Nearly 80 percent of smartphone and tablet users choose simple pass codes to protect their devices from unauthorized use, according to an analysis released recently by a maker of mobile device management solutions.
While 85 percent of some 200,000 mobile devices analyzed by Fiberlink had their pass code feature turned on as required by company policy, most of those devices (93 percent) were using simple pass codes to protect the devices.
Fiberlink defined a simple pass code or PIN as a password made up of all numbers or all letters. Of the mobile devices using simple pass codes, almost three quarters (73 percent) had one with a length of four to five characters.
Only 7 percent of the devices analyzed by the company had a complex or alphanumeric pass code. Fiberlink defines a complex password as one made up of letters, numbers and special characters.
"IT is saying it doesn't have the desire to enforce complex passwords on a device that's so heavily balanced between personal use and corporate use," Jonathan Dale, director of marketing at Fiberlink, said in an interview.
The devices themselves may be contributing to the use of simple pass codes. "It's a usability thing more than anything," said Jamie Cowper, a senior director for Nok Nok Labs.
"The temptation is to go as simple as you can, because long, complex passwords are next to impossible on a small screen in a timely correct fashion," Cowper told CSOonline.
"The balance between security and ease of use has shifted a bit in the mobile space," he said. "You can't ask the same things of a mobile user that you might have done at a desktop machine."
Bill Carey, vice president of Siber Systems, a maker of a password management software, said that ease of typing definitely influenced password choice. "If you're at your computer, you're more inclined to use a more difficult password -- something with capital letters and numbers," Carey said in an interview. "But on mobile devices, people don't like typing on those so they're more likely to keep their passwords short."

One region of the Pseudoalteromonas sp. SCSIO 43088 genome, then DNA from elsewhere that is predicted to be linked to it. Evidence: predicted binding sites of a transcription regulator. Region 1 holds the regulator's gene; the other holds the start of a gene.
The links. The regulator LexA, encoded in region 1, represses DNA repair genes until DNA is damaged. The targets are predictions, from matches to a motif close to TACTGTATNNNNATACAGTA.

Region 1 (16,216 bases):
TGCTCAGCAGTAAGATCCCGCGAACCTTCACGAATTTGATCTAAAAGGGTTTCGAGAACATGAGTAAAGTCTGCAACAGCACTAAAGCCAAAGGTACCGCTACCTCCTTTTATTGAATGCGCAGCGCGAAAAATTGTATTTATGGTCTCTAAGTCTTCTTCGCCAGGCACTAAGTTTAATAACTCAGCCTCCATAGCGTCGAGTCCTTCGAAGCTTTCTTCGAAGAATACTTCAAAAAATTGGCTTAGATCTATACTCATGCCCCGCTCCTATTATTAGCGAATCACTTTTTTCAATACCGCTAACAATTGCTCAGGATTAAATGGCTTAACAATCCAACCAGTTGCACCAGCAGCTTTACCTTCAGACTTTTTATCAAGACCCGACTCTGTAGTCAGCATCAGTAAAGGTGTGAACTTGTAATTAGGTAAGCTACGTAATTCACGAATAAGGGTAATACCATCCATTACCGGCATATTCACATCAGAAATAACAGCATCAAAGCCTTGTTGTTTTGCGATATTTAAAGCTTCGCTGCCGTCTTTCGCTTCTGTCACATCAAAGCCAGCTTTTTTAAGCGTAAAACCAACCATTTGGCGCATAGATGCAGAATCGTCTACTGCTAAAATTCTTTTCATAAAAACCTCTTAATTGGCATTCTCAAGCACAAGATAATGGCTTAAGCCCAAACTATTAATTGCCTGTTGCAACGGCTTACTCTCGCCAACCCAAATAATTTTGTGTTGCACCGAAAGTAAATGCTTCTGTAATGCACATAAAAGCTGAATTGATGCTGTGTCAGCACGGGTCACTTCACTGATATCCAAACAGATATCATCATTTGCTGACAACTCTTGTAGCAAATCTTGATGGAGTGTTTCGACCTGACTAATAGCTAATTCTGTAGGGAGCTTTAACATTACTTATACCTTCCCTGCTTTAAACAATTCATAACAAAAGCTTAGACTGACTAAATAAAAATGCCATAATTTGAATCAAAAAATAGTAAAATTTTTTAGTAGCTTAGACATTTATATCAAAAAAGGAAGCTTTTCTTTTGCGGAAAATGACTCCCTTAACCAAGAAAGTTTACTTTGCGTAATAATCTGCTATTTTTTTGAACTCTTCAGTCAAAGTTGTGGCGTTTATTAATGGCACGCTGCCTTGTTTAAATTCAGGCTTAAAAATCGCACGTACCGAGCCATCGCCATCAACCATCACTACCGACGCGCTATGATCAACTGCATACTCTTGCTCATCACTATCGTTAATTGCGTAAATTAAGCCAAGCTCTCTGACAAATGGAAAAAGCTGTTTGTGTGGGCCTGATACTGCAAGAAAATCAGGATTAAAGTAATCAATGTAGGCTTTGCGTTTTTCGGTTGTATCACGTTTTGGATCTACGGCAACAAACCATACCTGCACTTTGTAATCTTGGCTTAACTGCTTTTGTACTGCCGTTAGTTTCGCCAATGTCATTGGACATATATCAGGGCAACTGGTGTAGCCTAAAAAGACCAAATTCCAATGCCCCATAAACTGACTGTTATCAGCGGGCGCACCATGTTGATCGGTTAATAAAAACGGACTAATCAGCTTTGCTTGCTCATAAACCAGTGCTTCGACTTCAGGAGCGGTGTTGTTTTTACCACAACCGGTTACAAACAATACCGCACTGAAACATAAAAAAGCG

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On the other hand, smartphones have standard features that can be used to authenticate a user that desktop and laptop systems may not have. "Location-based services can be used and biometric information -- voice and face -- as well," Nok Nok's Cowper said.
"Fingerprint sensors will be on these devices in the near future, possibly next month with Apple's iPhone announcement," he said.
Fiberlink also discovered that the industry which had the highest percentage of devices required to have their pass code feature activated was health care (97 percent), followed by professional services (87 percent), public sector (85 percent), consumer-retail (81 percent), financial services (79 percent), manufacturing (78 percent) and education (41 percent).
However, health care is in the middle of the pack when it comes to the number of devices that have alphanumeric or complex pass codes on them (4 percent). The public sector had the highest number of mobile devices with alphanumeric or complex passwords (18 percent) and education the lowest (1 percent).
Fiberlink's Dale said he was surprised that financial services ranked near the bottom of the table of industries that required its mobile devices to use pass codes. A trend in the industry may have affected that number, he hypothesized.
"Organizations are starting to enforce pass codes only for corporate data and not device data," Dale said. "Companies are putting more restrictive pass codes and permissions around the corporate data on a device and not caring about the pass codes on the device level."
"Let's face it, IT doesn't care about you getting into your phone to text and tweet," he said. "Since our analysis only looked at pass codes used to access a device, that trend wouldn't show up in our data."
With all the flack passwords have received as an authentication method, some commentators have predicted their demise.
Silber's Carey isn't one of those doomsayers. "I'm not sure that anytime soon there's going to be a complete alternative to passwords," he said. "There might some complements to passwords but not necessarily alternatives."
"There have been alternatives for awhile," Carey said. "But none of them seems to have caught on. I think there is a need for passwords and there will always be a need for passwords."